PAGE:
license notice.

       H. Include an unaltered copy of this License.

       I. Preserve the section Entitled "History", Preserve its Title,
          and add to it an item stating at least the title, year, new
          authors, and publisher of the Modified Version as given on
          the Title Page.  If there is no section Entitled "History" in
          the Document, create one stating the title, year, authors,
          and publisher of the Document as given on its Title Page,
          then add an item describing the Modified Version as stated in
          the previous sentence.

       J. Preserve the network location, if any, given in the Document
          for public access to a Transparent copy of the Document, and
          likewise the network locations given in the Document for
          previous versions it was based on.  These may be placed in
          the "History" section.  You may omit a network location for a
          work that was published at least four years before the
          Document itself, or if the original publisher of the version
          it refers to gives permission.

       K. For any section Entitled "Acknowledgements" or "Dedications",
          Preserve the Title of the section, and preserve in the
          section all the substance and tone of each of the contributor
          acknowledgements and/or dedications given therein.

       L. Preserve all the Invariant Sections of the Document,
          unaltered in their text and in their titles.  Section numbers
          or the equivalent are not considered part of the section
          titles.

       M. Delete any section Entitled "Endorsements".  Such a section
          may not be included in the Modified Version.

       N. Do not retitle any existing section to be Entitled
          "Endorsements" or to conflict in title with any Invariant
          Section.

       O. Preserve any Warranty Disclaimers.

     If the Modified Version includes new front-matter sections or
     appendices that qualify as Secondary Sections and contain no
     material copied from the Document, you may at your option
     designate some or all of these sections as invariant.  To do this,
     add their titles to the list of Invariant Sections in the Modified
     Version's license notice.  These titles must be distinct from any
     other section titles.

     You may add a section Entitled "Endorsements", provided it contains
     nothing but endorsements of your Modified Version by various
     parties--for example, statements of peer review or that the text
     has been approved by an organization as the authoritative
     definition of a standard.

     You may add a passage of up to five words as a Front-Cover Text,
     and a passage of up to 25 words as a Back-Cover Text, to the end
     of the list of Cover Texts in the Modified Version.  Only one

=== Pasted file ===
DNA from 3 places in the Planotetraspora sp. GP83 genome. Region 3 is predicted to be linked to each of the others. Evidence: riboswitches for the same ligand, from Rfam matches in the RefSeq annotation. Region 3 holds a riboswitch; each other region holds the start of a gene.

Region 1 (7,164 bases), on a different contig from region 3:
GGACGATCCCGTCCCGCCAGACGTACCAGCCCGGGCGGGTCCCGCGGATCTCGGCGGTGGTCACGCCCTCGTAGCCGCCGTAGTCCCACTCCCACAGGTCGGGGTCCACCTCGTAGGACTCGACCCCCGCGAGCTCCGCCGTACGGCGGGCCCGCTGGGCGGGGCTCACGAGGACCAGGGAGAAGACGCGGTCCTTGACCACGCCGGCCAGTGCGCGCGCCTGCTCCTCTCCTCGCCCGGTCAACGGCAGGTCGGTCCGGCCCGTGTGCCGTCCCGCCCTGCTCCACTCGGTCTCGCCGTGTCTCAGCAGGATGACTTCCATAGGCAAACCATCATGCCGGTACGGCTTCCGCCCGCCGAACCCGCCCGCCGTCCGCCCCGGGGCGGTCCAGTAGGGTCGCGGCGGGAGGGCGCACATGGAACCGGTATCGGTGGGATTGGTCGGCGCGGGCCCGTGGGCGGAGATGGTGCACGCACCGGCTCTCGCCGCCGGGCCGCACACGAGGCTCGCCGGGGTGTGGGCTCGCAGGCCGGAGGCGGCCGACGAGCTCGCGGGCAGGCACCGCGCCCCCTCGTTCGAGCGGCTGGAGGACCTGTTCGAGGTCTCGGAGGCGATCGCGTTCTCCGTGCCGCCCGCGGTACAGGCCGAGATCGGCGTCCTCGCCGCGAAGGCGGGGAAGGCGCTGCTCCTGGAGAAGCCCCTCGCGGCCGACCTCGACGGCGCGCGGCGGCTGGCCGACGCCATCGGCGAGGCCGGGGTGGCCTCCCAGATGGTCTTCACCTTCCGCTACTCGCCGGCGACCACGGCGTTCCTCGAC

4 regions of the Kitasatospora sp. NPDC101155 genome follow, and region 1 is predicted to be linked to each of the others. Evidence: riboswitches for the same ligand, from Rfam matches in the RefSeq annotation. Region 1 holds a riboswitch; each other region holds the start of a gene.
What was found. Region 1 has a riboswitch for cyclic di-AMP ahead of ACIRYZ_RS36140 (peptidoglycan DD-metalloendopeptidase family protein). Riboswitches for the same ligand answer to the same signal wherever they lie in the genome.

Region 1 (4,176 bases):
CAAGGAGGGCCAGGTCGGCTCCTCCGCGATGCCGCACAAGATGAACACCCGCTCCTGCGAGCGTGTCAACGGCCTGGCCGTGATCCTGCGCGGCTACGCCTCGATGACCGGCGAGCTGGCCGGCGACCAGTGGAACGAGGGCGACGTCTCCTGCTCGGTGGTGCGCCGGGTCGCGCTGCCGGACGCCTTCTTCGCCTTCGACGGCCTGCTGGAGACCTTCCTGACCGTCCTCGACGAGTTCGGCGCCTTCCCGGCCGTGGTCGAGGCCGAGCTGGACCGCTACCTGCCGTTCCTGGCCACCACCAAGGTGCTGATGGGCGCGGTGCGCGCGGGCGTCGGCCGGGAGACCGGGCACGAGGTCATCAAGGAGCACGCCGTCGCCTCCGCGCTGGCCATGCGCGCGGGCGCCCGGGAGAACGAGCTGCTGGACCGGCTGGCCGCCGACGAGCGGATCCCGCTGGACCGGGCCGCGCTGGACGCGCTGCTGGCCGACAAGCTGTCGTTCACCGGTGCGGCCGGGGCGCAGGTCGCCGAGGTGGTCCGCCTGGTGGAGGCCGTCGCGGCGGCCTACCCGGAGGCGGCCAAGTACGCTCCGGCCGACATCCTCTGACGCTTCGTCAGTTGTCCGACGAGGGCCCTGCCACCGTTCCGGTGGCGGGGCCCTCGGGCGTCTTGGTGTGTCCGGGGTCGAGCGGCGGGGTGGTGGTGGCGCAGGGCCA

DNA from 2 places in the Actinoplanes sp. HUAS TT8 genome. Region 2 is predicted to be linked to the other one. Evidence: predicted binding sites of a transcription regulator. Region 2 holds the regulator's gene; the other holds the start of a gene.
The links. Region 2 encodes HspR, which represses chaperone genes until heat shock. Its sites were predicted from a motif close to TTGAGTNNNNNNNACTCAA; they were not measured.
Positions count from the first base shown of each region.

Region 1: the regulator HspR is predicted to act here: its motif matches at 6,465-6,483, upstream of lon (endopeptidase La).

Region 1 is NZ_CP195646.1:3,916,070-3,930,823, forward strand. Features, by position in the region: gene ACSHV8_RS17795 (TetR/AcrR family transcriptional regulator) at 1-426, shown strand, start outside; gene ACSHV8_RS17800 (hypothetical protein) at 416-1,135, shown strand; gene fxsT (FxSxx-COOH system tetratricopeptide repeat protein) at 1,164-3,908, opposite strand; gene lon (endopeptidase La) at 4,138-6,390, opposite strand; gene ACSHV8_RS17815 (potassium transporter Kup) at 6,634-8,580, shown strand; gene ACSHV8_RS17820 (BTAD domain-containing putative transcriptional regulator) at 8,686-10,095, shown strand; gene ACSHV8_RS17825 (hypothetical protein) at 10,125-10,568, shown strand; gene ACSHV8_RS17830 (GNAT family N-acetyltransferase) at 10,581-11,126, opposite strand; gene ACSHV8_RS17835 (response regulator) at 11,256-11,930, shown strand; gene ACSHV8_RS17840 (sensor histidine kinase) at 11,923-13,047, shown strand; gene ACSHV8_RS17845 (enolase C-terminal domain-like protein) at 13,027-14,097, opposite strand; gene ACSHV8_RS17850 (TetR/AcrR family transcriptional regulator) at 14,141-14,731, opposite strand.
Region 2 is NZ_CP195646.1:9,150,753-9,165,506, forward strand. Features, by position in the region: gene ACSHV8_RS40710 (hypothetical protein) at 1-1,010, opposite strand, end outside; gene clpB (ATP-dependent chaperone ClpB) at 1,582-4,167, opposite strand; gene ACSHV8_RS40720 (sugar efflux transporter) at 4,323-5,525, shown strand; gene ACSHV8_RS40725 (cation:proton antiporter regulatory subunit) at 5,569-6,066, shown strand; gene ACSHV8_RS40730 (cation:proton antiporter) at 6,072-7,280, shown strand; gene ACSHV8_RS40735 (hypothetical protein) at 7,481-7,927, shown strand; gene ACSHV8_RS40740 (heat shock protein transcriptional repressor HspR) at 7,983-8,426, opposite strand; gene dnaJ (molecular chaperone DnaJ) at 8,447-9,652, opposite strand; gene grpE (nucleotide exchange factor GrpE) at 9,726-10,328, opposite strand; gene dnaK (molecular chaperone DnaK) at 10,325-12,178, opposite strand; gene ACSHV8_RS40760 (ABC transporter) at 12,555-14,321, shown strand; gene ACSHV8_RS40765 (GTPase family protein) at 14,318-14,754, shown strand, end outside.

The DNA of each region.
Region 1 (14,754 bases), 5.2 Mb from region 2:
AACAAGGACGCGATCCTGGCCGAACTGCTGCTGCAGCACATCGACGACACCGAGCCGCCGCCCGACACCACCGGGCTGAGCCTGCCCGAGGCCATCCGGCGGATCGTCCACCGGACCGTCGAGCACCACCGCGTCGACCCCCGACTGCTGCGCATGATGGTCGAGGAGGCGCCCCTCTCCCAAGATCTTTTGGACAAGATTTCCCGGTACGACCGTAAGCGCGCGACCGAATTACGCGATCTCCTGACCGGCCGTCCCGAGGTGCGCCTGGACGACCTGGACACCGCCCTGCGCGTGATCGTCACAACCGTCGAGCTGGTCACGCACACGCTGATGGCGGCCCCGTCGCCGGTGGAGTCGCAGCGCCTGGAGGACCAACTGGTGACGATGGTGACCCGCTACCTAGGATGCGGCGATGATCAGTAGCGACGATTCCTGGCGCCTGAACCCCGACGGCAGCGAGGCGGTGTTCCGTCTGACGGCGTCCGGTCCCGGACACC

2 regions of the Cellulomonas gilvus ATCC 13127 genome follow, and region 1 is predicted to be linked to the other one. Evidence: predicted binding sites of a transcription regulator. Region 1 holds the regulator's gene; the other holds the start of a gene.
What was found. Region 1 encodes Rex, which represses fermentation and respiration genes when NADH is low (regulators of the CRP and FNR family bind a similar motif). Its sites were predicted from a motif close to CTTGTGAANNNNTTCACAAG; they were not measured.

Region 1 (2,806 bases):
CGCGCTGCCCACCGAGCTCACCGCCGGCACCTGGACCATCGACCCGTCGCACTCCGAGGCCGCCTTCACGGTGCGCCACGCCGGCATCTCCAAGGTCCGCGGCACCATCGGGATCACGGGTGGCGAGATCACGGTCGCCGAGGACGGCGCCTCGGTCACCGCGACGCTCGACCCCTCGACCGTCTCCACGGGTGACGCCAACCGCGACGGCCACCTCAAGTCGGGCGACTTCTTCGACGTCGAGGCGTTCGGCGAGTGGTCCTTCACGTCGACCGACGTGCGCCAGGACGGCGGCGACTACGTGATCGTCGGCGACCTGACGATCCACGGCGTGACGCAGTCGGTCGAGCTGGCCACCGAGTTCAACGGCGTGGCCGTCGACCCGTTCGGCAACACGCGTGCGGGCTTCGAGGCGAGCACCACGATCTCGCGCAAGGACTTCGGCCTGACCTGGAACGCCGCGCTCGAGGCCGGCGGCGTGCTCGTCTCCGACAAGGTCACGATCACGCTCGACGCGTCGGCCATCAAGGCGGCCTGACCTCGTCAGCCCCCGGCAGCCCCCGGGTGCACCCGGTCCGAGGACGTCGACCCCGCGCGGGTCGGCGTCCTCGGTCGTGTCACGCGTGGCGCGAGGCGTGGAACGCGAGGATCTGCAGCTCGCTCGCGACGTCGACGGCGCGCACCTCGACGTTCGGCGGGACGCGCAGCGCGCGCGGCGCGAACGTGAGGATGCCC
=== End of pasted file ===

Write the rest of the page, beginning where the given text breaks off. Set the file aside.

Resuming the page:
passage of Front-Cover Text and one of Back-Cover Text may be
     added by (or through arrangements made by) any one entity.  If the
     Document already includes a cover text for the same cover,
     previously added by you or by arrangement made by the same entity
     you are acting on behalf of, you may not add another; but you may
     replace the old one, on explicit permission from the previous
     publisher that added the old one.

     The author(s) and publisher(s) of the Document do not by this
     License give permission to use their names for publicity for or to
     assert or imply endorsement of any Modified Version.

  5. COMBINING DOCUMENTS

     You may combine the Document with other documents released under
     this License, under the terms defined in section 4 above for
     modified versions, provided that you include in the combination
     all of the Invariant Sections of all of the original documents,
     unmodified, and list them all as Invariant Sections of your
     combined work in its license notice, and that you preserve all
     their Warranty Disclaimers.

     The combined work need only contain one copy of this License, and
     multiple identical Invariant Sections may be replaced with a single
     copy.  If there are multiple Invariant Sections with the same name
     but different contents, make the title of each such section unique
     by adding at the end of it, in parentheses, the name of the
     original author or publisher of that section if known, or else a
     unique number.  Make the same adjustment to the section titles in
     the list of Invariant Sections in the license notice of the
     combined work.

     In the combination, you must combine any sections Entitled
     "History" in the various original documents, forming one section
     Entitled "History"; likewise combine any sections Entitled
     "Acknowledgements", and any sections Entitled "Dedications".  You
     must delete all sections Entitled "Endorsements."

  6. COLLECTIONS OF DOCUMENTS

     You may make a collection consisting of the Document and other
     documents released under this License, and replace the individual
     copies of this License in the various documents with a single copy
     that is included in the collection, provided that you follow the
     rules of this License for verbatim copying of each of the
     documents in all other respects.

     You may extract a single document from such a collection, and
     distribute it individually under this License, provided you insert
     a copy of this License into the extracted document, and follow
     this License in all other respects regarding verbatim copying of
     that document.

  7. AGGREGATION WITH INDEPENDENT WORKS

     A compilation of the Document or its derivatives with other
     separate and independent documents or works, in or on a volume of